Does project methodology change a project’s success, or is a project’s success due to something else?
Before we explore this question, we need some definitions.
According to the PMBOK® Guide, a project is “a temporary endeavor undertaken to create a unique project service or result” .
According to the Project Management Institute PMI, the traditional criterion of project management success is determined by key project design parameters such as:
- project schedule
- and some performance expectations such as completing all planned stages and activities.
A methodology is a system of practices, techniques, procedures, and rules used by those who work in a discipline.
Based on the aforementioned project success factors, it is clear that a project’s methodology impacts – or is impacted – by a project’s schedule requirements, budget constraints, and quality expectations.
Variations on a theme
For example, a project whose sponsor has a very limited budget may require a short deadline to save costs (even if it affects quality). Therefore, the methodology selected would have to consider this constraint to make the project a success as defined by the sponsor.
Such a methodology would predefine and plan as much work in advance, and do it in a particular order. An example of such a methodology includes waterfall project management.
On the other hand, a sponsor’s primary concern – and value for success – may purely focus on the quality of an end-product, and thus have no time constraints. In this case, the methodology chosen would prioritize a focus on iterative development to be able to better accommodate unknowns in development whilst constantly taking into account customer feedback to maximize product quality. Such an example may warrant an agile methodology.
An important choice
The choice of project methodology has a pivotal role to play in project success. It is the vehicle through which a project is realized, and project realization is translated to project success.
The project methodology is not, however, the only essential component to project success.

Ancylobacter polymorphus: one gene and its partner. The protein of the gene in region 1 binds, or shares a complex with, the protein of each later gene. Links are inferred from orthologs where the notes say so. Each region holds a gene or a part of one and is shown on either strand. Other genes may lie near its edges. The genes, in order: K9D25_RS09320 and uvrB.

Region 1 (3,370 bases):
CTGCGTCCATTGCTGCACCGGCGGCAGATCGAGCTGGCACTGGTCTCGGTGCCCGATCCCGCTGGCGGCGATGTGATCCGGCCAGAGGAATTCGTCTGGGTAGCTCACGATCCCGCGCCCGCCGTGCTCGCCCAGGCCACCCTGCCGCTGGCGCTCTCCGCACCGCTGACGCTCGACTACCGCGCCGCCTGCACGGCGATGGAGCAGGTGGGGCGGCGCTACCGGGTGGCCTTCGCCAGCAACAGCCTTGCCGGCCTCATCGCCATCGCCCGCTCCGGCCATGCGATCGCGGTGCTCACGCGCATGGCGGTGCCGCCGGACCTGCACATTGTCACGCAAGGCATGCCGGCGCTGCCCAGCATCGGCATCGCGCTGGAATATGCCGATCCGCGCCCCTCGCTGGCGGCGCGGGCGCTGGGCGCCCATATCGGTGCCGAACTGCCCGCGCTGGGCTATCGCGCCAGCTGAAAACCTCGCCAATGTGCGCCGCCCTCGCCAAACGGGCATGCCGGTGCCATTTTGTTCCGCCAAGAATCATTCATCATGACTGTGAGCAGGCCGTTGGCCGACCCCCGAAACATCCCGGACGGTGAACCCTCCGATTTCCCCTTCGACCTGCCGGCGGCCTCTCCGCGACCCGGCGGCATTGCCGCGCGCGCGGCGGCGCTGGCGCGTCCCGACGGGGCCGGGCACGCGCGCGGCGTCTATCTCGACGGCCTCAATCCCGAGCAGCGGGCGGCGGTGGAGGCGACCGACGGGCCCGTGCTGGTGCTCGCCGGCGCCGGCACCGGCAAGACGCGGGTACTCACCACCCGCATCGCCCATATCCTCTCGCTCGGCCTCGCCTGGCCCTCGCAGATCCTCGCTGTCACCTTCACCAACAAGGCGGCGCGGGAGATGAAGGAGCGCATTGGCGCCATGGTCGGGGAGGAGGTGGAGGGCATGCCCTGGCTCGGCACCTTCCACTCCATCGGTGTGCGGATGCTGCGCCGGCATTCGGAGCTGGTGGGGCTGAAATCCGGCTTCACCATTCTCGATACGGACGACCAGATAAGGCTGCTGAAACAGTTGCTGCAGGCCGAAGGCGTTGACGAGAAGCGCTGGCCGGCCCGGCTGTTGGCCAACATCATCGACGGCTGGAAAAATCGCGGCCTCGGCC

Moreover, an important consideration is a match between the types of methodology and project scope, including the primary domain of the project work, the skills required by those on the project, the scale of the project, the delivery speed required, and the budget.
“There is a positive relationship between project methodology elements and the characteristics of project success; however, environmental factors, notably project governance, influence the use and effectiveness of a project methodology and its elements with a resulting impact on the characteristics of project success”. The Impact of Project Methodologies on Project Success in Different Project Environments.
This idea is clear when juxtaposed with the alternative; that is, not to adopt a project methodology for a project.
Projects are complex as they are comprised of many people, often from varying backgrounds, with varying viewpoints. To not adopt a methodology would likely lead to failure due to a lack of cohesive orchestration of resources towards the project goal.
In my next article, I will take a closer look at leadership styles and how they connect to project management models.
Project Management Institute, Inc. A Guide to the Project Management Body of Knowledge, Sixth ed., Project Management Institute, Inc., 2017, pp. 4.
Bannerman, P. L. (2008). Defining project success: a multilevel framework. Paper presented at PMI® Research Conference: Defining the Future of Project Management, Warsaw, Poland. Newtown Square, PA: Project Management Institute.
Joslin, Robert, and Ralf Müller. “The Impact of Project Methodologies on Project Success in Different Project Environments.” International Journal of Managing Projects in Business, vol. 9, no. 2, Apr. 2016, p. 364., doi:10.1108/ijmpb-03-2015-0025.